Oli. Farewel, good Charles. Now will I ftir this gamefter: I hope, I fhall fee an end of him; for my foul, yet I know not why, hates nothing more than him. Yet he's gentle, never school'd, and yet learned, full of noble device, of all forts enchantingly belov'd; and, indeed, fo much in the heart of the world, and especially of my own people who best know him, that I am altogether misprised. But it shall not be so long; this wrestler shall clear all: nothing remains, but that I kindle the boy thither, which now I'll go about. [Exit.


Before the Duke's Palace.

Enter Rofalind, and Celia.


I Pray thee, Rofalind, fweet coz, merry.

Cel. I

Rof. Dear Celia, I fhow more mirth than I am mistress of; and would you yet I were merrier? unless you could teach me to forget a banish'd father, you must not learn me how to remember any extraordinary pleasure.

Cel. Herein, I fee, thou lov't me not with the full weight that I love thee. If my uncle, thy banished father, had banished thy


uncle, the duke my father, fo thou hadst been still with me, I could have taught my love to take thy father for mine; so wouldst thou, if the truth of thy love to me were fo righteously temper'd, as mine is to thee.

Rof. Well, I will forget the condition of my estate, to rejoice in yours.

Cel. You know, my father hath no child but me, nor none is like to have; and, truly, when he dies thou shalt be his heir; for what he hath taken away from thy father perforce, I will render thee again in affection; by mine honour, I will; and when I break that oath, let me turn monfter: therefore, my sweet Rose, my dear Rose, be merry.

Rof. From henceforth I will, coz, and devise sports: let me fee, what think you of falling in love?

Cel. Marry, I pr'ythee, do, to make sport withal: but love no man in good earneft; nor no further in sport neither, than with safety of a pure blush thou may'ft in honour come off again. Rof. What shall be the fport then?

Cel. Let us fit and mock the good housewife, fortune, from her wheel, that her gifts may henceforth be bestowed equally. Rof. I would, we could do fo; for her benefits are mightily misplaced; and the bountiful blind woman doth most mistake in her gifts to women.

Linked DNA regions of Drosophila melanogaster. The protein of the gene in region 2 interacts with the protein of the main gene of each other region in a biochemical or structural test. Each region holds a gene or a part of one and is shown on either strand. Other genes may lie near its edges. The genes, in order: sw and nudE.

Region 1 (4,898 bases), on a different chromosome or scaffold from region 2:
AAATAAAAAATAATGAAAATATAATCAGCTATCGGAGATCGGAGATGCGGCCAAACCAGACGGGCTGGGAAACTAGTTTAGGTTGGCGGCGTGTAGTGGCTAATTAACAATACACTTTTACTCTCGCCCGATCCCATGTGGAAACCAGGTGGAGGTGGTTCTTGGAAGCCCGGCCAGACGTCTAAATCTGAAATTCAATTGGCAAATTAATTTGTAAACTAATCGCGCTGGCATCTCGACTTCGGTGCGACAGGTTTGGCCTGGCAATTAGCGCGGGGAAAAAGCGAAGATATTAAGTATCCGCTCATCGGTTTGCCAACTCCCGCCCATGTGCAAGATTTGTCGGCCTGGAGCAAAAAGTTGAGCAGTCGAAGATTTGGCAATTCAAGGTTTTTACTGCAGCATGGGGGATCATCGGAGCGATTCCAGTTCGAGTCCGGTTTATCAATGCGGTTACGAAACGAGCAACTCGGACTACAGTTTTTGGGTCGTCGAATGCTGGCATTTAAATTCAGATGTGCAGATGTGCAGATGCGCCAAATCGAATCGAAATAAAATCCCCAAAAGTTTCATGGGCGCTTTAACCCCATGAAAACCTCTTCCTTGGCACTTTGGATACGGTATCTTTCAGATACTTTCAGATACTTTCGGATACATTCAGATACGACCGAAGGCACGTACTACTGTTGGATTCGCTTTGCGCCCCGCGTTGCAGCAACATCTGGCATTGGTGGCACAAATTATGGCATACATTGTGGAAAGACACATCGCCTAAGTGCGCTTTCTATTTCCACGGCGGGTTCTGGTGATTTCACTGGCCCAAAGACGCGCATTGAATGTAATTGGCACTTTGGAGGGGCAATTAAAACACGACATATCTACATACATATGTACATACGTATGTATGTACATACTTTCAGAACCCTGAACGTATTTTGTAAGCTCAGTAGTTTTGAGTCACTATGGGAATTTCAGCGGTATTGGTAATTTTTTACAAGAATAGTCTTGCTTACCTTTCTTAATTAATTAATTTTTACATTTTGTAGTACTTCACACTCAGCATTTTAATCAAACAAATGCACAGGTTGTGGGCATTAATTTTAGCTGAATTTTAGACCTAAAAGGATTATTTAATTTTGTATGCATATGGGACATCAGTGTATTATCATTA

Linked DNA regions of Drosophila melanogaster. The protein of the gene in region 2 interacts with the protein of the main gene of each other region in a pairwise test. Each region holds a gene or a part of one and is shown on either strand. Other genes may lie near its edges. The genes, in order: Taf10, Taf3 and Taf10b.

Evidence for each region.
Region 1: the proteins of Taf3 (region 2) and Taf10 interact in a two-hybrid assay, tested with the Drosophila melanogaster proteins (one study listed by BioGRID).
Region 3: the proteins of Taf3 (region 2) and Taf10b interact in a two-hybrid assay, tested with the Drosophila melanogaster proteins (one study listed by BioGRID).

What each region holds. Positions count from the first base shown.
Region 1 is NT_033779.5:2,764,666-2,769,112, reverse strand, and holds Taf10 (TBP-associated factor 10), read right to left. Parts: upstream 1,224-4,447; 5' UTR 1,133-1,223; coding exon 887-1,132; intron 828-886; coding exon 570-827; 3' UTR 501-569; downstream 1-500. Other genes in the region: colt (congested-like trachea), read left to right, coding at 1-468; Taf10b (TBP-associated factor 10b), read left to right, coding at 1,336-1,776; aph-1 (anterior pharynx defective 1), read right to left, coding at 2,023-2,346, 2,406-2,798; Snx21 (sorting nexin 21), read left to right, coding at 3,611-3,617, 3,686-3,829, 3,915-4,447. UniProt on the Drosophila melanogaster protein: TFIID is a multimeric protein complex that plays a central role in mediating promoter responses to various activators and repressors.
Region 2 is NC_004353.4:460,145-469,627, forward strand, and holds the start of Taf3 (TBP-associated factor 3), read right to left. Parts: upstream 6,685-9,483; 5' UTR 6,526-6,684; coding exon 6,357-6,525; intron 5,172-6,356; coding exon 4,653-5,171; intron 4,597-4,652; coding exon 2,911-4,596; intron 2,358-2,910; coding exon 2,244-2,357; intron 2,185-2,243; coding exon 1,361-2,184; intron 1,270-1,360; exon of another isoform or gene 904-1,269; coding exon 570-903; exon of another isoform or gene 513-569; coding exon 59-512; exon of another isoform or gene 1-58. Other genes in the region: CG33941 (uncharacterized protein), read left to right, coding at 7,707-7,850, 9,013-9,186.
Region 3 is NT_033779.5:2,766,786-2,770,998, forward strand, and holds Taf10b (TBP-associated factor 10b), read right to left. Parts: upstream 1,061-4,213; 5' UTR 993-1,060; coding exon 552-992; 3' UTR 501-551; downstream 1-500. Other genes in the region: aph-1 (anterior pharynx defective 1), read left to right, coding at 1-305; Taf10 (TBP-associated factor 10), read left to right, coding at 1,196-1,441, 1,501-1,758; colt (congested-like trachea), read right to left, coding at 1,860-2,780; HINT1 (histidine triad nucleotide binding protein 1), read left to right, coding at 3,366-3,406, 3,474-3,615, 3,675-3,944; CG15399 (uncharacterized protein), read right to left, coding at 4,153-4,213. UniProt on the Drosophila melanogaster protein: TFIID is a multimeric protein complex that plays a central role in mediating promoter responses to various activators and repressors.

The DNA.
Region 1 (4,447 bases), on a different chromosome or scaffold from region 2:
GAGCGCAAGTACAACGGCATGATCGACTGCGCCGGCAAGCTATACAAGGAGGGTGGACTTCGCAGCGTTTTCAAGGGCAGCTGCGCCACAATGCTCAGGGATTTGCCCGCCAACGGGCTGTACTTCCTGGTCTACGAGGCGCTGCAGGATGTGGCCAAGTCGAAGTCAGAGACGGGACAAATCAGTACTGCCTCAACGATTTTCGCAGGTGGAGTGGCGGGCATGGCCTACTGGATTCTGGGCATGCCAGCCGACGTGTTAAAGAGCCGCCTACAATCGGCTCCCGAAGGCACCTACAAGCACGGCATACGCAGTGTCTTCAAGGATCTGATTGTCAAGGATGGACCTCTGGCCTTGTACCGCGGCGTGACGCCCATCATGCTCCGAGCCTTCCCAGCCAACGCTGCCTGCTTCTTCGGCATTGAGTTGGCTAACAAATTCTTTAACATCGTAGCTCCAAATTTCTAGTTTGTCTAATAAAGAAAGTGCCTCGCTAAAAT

Cel. Tis true; for those that she makes fair, she scarce makes honeft; and those that she makes honest, she makes very ill_ favoured.

Rof. Nay, now thou goeft from fortune's office to nature's : fortune reigns in gifts of the world, not in the lineaments of


Enter Clown.

Cel. No? when nature hath made a fair creature, may fhe n ot by fortune fall into the fire? though nature hath given us wit to flout at fortune, hath not fortune fent in this fool to cut off this argument?

Rof. Indeed, there is fortune too hard for nature, when fortune makes nature's natural the cutter off of nature's wit.


Cel. Peradventure, this is not fortune's work neither, but nature's; who, perceiving our natural wits too dull to reafon of fuch goddeffes, hath sent this natural for our whetstone: for always the dullness of the fool is the whetstone of the wits. How now, whither wander you?

Clo. Mistress, you must come away to your father.

Cel. Were you made the meffenger?

Clo. No, by mine honour; but I was bid to come for
Rof. Where learned you that oath, fool?


Clo. Of a certain knight, that fwore by his honour they were good pancakes, and fwore by his honour the mustard was naught: now, I'll stand to it, the pancakes were naught, and the mustard was good; and yet was not the knight forfworn.

Cel. How prove you that in the great heap of your knowledge? Rof. Ay, marry, now unmuzzle your wifdom.

Clo. Stand you both forth now; ftroke your chins, and swear by your beards that I am a knave.

Cel. By our beards, if we had them, thou art.

Clo. By my knavery, if I had it, then I were: but if you swear by that that is not, you are not forfworn; no more was this knight fwearing by his honour, for he never had any; or if he had, he had fworn it away, before ever he saw those pancakes or that muftard.

Cel. Pr'ythee, who is that thou mean'ft?

Clo. One that old Frederick, your father, loves.

Cel. My father's love is enough to honour him: enough! speak no more of him; you'll be whipp'd for taxation one of these days. Clo. The more pity that fools may not speak wifely what wife men do foolishly.

Cel. By my troth, thou say'ft true; for fince the little wit that fools have was filenc'd, the little foolery that wife men have makes a great show: here comes monfieur Le Beu.